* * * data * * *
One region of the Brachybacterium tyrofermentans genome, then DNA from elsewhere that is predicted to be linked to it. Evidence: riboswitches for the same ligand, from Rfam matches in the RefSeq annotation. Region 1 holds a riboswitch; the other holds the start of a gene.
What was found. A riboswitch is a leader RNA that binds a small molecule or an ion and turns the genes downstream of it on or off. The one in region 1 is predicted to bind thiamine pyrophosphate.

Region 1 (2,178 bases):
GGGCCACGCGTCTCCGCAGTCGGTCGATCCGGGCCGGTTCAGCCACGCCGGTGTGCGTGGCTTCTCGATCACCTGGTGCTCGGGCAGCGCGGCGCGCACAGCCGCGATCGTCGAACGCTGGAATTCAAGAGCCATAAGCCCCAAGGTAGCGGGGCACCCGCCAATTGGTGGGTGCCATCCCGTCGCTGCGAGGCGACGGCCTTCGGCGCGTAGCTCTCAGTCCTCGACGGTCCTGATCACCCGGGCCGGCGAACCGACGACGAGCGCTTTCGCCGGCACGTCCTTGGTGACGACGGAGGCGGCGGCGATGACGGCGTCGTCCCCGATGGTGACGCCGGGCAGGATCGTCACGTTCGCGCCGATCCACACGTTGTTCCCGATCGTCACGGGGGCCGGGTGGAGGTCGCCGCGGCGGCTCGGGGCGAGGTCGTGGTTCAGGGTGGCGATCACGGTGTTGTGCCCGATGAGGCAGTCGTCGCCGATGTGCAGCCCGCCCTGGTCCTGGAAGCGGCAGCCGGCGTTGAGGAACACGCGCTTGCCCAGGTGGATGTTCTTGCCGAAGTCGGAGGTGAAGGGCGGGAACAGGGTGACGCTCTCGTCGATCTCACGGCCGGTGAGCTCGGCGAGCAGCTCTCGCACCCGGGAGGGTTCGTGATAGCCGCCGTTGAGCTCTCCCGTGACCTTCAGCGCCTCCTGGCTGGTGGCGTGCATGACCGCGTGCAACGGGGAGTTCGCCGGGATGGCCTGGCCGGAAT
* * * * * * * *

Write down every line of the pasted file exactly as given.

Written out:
One region of the Brachybacterium tyrofermentans genome, then DNA from elsewhere that is predicted to be linked to it. Evidence: riboswitches for the same ligand, from Rfam matches in the RefSeq annotation. Region 1 holds a riboswitch; the other holds the start of a gene.
What was found. A riboswitch is a leader RNA that binds a small molecule or an ion and turns the genes downstream of it on or off. The one in region 1 is predicted to bind thiamine pyrophosphate.

Region 1 (2,178 bases):
GGGCCACGCGTCTCCGCAGTCGGTCGATCCGGGCCGGTTCAGCCACGCCGGTGTGCGTGGCTTCTCGATCACCTGGTGCTCGGGCAGCGCGGCGCGCACAGCCGCGATCGTCGAACGCTGGAATTCAAGAGCCATAAGCCCCAAGGTAGCGGGGCACCCGCCAATTGGTGGGTGCCATCCCGTCGCTGCGAGGCGACGGCCTTCGGCGCGTAGCTCTCAGTCCTCGACGGTCCTGATCACCCGGGCCGGCGAACCGACGACGAGCGCTTTCGCCGGCACGTCCTTGGTGACGACGGAGGCGGCGGCGATGACGGCGTCGTCCCCGATGGTGACGCCGGGCAGGATCGTCACGTTCGCGCCGATCCACACGTTGTTCCCGATCGTCACGGGGGCCGGGTGGAGGTCGCCGCGGCGGCTCGGGGCGAGGTCGTGGTTCAGGGTGGCGATCACGGTGTTGTGCCCGATGAGGCAGTCGTCGCCGATGTGCAGCCCGCCCTGGTCCTGGAAGCGGCAGCCGGCGTTGAGGAACACGCGCTTGCCCAGGTGGATGTTCTTGCCGAAGTCGGAGGTGAAGGGCGGGAACAGGGTGACGCTCTCGTCGATCTCACGGCCGGTGAGCTCGGCGAGCAGCTCTCGCACCCGGGAGGGTTCGTGATAGCCGCCGTTGAGCTCTCCCGTGACCTTCAGCGCCTCCTGGCTGGTGGCGTGCATGACCGCGTGCAACGGGGAGTTCGCCGGGATGGCCTGGCCGGAAT